The research, supported by the Australian Research Council, the European Union's Horizon 2020 research and innovation programme, the Welsh Government, and the United States Air Force Office of Scientific Research, is published in Nature Communications (DOI: 10.1038/s41467-018-08038-4).

*Nanofabrication is the design and manufacture of devices with dimensions measured in nanometres. One nanometer is 10 -9 metre, or a millionth of a millimetre. Nanophotonics or nano-optics is the study of the behaviour of light on the nanometre scale, and of the interaction of nanometre-scale objects with light. It is a branch of optics, optical engineering, electrical engineering, and nanotechnology.

University of Queensland

Related Ultrasound Articles:

Ultrasound aligns living cells in bioprinted tissues
Researchers have developed a technique to improve the characteristics of engineered tissues by using ultrasound to align living cells during the biofabrication process.
Ultrasound for thrombosis prevention
Researchers established real-time ultrasonic monitoring of the blood's aggregate state using the in vitro blood flow model.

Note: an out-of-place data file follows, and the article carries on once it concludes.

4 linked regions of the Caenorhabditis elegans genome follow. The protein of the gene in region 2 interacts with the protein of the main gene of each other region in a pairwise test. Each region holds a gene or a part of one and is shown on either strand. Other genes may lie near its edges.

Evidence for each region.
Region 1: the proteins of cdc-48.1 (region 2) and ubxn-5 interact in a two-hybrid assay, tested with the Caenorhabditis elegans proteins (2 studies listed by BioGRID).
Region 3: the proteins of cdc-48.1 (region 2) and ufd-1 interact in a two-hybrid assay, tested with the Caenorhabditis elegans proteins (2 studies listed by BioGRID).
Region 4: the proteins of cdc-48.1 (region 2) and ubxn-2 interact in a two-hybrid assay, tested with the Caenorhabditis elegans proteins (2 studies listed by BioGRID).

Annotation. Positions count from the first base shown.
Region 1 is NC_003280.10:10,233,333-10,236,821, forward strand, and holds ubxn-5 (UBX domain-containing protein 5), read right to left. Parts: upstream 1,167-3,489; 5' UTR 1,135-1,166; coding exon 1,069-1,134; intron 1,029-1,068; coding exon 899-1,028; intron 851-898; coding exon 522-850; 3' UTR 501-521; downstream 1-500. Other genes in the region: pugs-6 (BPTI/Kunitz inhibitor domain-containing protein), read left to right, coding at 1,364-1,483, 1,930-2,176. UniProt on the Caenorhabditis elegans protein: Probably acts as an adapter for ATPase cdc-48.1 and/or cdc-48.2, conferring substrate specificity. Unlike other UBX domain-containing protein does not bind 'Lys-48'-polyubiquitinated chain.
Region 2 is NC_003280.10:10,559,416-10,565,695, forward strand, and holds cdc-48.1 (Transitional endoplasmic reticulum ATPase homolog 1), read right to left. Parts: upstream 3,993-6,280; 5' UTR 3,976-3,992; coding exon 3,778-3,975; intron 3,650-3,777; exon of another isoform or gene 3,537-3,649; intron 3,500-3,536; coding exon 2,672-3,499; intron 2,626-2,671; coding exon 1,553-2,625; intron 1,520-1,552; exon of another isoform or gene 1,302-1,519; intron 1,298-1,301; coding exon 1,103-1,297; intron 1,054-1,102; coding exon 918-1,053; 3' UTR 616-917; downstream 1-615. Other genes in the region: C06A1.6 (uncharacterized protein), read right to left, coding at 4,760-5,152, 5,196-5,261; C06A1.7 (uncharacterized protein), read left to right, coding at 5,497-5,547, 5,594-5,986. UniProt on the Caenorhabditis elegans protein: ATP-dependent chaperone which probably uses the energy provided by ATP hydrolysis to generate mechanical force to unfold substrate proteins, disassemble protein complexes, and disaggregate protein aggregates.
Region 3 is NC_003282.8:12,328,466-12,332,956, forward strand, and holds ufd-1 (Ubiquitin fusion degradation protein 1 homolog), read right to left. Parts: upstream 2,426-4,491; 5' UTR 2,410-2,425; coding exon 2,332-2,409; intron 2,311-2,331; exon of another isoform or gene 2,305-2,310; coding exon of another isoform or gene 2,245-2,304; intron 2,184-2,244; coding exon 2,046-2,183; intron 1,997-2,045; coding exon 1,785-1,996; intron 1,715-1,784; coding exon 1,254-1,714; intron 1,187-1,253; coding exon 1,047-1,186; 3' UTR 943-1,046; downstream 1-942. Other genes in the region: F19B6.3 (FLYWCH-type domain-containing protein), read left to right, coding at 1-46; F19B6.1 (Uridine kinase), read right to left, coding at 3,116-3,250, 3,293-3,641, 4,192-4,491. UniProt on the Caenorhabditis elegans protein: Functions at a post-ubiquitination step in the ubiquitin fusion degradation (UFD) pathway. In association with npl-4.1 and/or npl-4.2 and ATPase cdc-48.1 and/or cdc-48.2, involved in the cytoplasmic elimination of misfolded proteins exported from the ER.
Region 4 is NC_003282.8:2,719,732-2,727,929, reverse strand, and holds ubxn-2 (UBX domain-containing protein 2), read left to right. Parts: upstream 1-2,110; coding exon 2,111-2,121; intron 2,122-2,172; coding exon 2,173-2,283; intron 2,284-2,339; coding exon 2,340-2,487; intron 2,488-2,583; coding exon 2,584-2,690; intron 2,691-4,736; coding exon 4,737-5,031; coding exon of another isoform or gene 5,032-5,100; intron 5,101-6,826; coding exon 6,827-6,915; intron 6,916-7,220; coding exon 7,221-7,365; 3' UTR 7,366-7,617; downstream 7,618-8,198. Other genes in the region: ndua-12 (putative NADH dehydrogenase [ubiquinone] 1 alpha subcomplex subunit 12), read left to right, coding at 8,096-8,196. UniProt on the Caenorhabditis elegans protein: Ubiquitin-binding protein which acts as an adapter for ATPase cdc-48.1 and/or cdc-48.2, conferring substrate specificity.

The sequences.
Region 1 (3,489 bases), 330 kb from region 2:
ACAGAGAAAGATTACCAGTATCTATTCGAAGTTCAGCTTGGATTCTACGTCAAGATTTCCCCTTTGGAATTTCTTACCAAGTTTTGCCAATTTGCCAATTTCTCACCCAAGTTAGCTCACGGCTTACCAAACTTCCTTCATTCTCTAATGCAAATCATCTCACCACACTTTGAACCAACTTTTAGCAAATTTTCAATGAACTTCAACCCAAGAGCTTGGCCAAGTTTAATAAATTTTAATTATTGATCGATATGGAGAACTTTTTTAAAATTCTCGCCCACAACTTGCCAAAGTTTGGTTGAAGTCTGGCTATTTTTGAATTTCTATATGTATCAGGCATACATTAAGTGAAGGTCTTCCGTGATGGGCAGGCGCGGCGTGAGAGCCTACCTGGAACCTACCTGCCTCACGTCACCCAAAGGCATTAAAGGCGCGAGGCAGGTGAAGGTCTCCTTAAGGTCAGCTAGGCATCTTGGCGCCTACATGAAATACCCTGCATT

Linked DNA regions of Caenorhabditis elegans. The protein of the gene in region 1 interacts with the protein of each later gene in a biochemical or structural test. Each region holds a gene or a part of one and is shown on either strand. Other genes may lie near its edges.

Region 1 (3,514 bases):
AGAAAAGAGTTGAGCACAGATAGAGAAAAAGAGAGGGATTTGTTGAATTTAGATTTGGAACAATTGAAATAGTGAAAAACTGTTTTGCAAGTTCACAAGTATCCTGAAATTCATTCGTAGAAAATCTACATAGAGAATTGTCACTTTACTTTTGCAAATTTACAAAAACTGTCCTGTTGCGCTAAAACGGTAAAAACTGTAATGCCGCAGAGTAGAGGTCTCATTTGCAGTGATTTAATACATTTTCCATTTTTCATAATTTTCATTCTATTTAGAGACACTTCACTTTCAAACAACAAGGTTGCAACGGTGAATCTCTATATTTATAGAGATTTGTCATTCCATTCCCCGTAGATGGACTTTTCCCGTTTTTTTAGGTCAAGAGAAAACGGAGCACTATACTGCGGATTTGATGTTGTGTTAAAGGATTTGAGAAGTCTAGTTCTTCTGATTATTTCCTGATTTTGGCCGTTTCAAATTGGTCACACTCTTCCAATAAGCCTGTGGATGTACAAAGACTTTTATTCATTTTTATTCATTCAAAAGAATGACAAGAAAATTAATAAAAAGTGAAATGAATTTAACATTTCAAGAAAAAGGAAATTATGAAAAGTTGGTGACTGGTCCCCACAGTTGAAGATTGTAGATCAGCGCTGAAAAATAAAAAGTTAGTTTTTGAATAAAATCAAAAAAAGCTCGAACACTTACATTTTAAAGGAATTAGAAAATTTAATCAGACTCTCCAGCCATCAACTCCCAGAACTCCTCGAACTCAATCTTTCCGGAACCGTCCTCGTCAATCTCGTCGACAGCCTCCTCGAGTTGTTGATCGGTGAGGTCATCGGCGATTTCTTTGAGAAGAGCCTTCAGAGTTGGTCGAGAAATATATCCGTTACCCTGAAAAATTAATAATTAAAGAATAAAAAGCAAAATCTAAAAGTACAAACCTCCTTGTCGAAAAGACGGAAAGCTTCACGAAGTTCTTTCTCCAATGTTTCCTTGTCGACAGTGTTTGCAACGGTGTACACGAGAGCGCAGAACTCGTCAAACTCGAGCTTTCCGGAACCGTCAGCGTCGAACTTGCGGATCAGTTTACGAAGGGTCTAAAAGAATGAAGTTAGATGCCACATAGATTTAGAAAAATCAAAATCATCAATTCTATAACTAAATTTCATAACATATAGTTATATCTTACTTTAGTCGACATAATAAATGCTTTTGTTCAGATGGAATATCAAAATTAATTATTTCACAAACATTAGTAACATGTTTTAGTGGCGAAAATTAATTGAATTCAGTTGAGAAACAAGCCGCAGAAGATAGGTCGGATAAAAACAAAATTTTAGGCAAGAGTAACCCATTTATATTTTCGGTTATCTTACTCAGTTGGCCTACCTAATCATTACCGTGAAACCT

Ultra ultrasound to transform new tech
A new, more sensitive method to measure ultrasound may revolutionize everything from medical devices to unmanned vehicles.
Shoulder 'brightness' on ultrasound may be a sign of diabetes
A shoulder muscle that appears unusually bright on ultrasound may be a warning sign of diabetes, according to a new study.
Ultrasound-firewall for mobile phones
Mobile phones and tablets through so-called audio tracking, can be used by means of ultrasound to unnoticeably track the behaviour of their users: for example, viewing certain videos or staying in specific rooms and places.
Designing a new material for improved ultrasound
Development of a theoretical basis for ultrahigh piezoelectricity in ferroelectric materials led to a new material with twice the piezo response of any existing commercial ferroelectric ceramics, according to an international team of researchers from Penn State, China and Australia.
Atomic structure of ultrasound material not what anyone expected
Lead magnesium niobate (PMN) is a prototypical
American Institute of Ultrasound in Medicine (AIUM) takes steps to improve the quality of ultrasound imaging in obstetrics and gynecology